George M. Cohan Further Reading - Essay

Further Reading

(Twentieth-Century Literary Criticism)

Autobiography

Cohan, George M. Twenty Years on Broadway. New York and London: Harper & Brothers, 1924, 264 p.

Traces Cohan's career from his start in his family's vaudeville troupe to his role as influential Broadway producer, writer, actor and librettist.

Cohan, George M. and Nathan, George J. "The Mechanics of Emotion." McClure's, Vol. XLII, No. 1 (November 1913): 69-77.

Enumerates technical methods to manipulate an audience's emotions, elicit laughter and create suspense.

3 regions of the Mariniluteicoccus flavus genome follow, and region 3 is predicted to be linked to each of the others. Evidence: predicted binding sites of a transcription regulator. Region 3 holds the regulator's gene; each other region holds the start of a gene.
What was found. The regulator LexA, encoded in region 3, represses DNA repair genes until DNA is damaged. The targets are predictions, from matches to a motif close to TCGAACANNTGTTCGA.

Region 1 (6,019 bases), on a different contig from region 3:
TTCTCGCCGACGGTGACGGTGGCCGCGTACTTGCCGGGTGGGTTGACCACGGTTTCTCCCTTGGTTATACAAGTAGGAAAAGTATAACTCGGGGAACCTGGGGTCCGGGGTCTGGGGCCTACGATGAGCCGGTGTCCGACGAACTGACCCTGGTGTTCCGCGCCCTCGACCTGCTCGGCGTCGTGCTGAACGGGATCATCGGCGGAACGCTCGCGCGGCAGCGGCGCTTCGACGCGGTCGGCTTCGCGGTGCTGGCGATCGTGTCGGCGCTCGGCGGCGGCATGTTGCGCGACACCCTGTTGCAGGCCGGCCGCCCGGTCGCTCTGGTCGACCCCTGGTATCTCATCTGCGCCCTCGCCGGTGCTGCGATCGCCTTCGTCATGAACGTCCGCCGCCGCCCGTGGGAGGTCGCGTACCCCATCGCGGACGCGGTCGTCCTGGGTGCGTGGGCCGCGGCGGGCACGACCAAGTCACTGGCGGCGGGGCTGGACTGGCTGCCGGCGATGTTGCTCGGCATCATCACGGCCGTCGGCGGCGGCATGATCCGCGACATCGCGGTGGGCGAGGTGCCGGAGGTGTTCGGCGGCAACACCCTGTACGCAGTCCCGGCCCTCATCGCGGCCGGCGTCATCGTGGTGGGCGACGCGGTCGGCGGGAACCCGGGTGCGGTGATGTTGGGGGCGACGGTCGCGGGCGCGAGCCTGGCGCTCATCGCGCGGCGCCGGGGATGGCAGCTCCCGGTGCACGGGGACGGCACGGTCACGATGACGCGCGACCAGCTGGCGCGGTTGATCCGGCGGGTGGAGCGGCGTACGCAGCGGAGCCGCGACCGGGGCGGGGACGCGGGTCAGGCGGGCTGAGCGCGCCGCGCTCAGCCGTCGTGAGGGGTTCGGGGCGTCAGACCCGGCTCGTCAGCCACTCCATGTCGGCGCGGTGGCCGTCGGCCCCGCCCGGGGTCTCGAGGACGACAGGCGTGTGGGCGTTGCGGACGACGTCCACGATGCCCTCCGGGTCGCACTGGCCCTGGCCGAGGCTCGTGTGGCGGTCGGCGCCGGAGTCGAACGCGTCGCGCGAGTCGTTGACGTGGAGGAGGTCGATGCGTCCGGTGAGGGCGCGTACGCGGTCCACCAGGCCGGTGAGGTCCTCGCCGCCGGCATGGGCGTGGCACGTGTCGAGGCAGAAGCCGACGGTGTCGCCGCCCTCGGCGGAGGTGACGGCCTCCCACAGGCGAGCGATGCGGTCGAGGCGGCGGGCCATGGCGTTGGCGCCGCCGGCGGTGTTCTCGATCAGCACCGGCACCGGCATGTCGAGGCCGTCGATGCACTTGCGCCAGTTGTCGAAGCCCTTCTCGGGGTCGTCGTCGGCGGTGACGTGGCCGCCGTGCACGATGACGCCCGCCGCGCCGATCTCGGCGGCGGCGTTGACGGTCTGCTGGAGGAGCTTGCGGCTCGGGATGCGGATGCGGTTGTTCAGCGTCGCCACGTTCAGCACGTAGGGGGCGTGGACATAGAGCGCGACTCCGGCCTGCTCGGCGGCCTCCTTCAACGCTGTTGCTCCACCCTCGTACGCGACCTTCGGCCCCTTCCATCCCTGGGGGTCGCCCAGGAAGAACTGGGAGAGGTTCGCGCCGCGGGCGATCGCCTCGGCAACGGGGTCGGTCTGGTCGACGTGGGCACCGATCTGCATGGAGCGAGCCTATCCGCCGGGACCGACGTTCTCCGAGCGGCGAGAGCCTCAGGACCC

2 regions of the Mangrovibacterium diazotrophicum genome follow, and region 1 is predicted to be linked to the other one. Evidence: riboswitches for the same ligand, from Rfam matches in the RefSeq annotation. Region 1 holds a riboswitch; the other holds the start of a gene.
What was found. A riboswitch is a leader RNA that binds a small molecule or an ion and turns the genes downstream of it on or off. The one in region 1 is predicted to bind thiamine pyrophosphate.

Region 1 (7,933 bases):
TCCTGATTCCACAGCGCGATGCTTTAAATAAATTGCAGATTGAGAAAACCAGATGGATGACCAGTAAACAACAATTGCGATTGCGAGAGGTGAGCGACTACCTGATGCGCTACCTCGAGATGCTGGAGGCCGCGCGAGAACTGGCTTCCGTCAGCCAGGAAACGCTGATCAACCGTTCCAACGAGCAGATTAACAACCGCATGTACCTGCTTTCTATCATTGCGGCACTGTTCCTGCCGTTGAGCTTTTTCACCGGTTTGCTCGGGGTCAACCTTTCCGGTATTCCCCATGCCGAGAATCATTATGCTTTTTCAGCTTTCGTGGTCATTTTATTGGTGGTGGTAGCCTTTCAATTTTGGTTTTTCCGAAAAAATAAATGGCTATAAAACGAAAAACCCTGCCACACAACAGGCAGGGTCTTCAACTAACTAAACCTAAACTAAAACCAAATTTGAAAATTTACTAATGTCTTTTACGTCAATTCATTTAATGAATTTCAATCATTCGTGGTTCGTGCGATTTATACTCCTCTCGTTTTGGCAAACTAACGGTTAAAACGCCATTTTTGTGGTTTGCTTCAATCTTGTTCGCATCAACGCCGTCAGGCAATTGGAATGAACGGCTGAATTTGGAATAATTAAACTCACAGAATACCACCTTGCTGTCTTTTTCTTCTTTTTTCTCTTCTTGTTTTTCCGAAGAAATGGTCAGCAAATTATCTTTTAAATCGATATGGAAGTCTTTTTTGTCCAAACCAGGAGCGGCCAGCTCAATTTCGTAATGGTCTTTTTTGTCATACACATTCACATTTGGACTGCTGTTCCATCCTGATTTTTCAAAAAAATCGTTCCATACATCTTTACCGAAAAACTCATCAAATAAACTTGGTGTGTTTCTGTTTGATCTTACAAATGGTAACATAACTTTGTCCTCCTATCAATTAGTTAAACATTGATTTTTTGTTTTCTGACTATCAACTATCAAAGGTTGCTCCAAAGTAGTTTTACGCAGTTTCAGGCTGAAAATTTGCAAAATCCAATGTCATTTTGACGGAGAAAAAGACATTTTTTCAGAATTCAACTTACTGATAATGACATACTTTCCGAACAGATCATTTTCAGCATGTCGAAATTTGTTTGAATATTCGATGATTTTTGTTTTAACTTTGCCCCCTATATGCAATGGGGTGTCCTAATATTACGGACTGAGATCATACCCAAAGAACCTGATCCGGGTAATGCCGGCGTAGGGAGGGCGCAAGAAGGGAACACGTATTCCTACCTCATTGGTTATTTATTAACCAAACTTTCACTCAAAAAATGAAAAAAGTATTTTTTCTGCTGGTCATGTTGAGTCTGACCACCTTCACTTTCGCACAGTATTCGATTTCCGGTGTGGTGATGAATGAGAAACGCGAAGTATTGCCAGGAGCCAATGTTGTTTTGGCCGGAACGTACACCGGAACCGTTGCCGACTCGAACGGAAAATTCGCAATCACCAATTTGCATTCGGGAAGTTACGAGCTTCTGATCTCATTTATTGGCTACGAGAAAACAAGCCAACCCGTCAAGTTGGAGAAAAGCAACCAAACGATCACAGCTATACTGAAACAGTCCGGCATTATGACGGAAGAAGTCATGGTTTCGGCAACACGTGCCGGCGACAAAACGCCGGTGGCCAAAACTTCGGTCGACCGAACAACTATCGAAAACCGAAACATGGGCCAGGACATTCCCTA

Criticism

Dale, Alan. "The Real George M. Cohan." Cosmopolitan (March 1913): 547-549.

An interview with Cohan reveals a self-effacing modesty and a preference for writing over performing.

Francis, Robert. "American All the Way." In The American Legion Leader, selected by Victor Lasky, pp. 65-70. New York: Hawthorn Books, 1953.

Discusses the theme of patriotism in Cohan's plays and performances, appraising it as a genuine expression of sincerity that met with disdain from critics and support from theatergoers.

Morehouse, Ward. George M. Cohan, Prince of the American Theater. Philadelphia and New York: J.B. Lipincott, 1943, pp. 120-137.

Draws upon anecdotes from many of Cohan's associates to portray him as a loyal and generous man with a darker side that alienated many.

Ormsbee, Helen. Backstage with Actors. New York: Thomas Y. Crowell, 1938, pp. 230-265.

Profiles Cohan as a sensitive, prolific genius with a soothing, avuncular style.